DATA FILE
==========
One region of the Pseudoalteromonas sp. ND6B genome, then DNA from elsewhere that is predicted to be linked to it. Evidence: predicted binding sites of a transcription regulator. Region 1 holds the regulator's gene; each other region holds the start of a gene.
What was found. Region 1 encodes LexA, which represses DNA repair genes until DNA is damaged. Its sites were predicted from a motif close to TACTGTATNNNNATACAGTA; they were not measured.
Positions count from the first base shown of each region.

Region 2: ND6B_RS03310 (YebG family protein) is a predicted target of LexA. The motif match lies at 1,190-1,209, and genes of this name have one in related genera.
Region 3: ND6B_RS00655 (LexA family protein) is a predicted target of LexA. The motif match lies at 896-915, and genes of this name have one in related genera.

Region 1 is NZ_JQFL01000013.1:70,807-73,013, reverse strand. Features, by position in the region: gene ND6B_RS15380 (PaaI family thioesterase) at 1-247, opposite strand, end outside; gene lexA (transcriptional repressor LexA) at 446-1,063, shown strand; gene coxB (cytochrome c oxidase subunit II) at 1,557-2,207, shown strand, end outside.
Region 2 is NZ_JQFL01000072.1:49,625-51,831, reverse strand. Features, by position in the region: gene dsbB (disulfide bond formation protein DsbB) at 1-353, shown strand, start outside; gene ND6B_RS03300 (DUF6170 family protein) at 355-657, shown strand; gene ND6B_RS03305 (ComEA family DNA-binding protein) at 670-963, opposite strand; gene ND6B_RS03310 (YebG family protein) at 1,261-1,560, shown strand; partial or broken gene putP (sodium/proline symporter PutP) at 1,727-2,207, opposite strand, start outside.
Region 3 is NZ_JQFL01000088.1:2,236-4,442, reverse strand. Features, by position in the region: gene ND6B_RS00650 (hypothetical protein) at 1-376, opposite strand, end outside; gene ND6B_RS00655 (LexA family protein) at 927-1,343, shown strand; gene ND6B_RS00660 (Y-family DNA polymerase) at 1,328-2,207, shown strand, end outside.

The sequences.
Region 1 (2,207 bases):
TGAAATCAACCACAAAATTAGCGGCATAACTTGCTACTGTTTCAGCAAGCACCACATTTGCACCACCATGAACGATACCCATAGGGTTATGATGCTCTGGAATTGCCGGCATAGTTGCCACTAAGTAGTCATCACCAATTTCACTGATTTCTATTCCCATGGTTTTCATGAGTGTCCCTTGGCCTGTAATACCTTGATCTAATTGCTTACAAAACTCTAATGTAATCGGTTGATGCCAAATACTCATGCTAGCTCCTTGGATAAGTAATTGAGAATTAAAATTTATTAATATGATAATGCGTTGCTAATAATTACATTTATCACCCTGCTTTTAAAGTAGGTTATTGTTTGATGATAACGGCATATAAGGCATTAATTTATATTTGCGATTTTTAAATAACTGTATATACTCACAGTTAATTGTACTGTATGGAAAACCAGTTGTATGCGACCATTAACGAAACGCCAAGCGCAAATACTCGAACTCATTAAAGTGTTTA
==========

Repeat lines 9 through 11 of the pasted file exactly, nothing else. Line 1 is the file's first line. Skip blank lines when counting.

The sequences.
Region 1 (2,207 bases):
TGAAATCAACCACAAAATTAGCGGCATAACTTGCTACTGTTTCAGCAAGCACCACATTTGCACCACCATGAACGATACCCATAGGGTTATGATGCTCTGGAATTGCCGGCATAGTTGCCACTAAGTAGTCATCACCAATTTCACTGATTTCTATTCCCATGGTTTTCATGAGTGTCCCTTGGCCTGTAATACCTTGATCTAATTGCTTACAAAACTCTAATGTAATCGGTTGATGCCAAATACTCATGCTAGCTCCTTGGATAAGTAATTGAGAATTAAAATTTATTAATATGATAATGCGTTGCTAATAATTACATTTATCACCCTGCTTTTAAAGTAGGTTATTGTTTGATGATAACGGCATATAAGGCATTAATTTATATTTGCGATTTTTAAATAACTGTATATACTCACAGTTAATTGTACTGTATGGAAAACCAGTTGTATGCGACCATTAACGAAACGCCAAGCGCAAATACTCGAACTCATTAAAGTGTTTA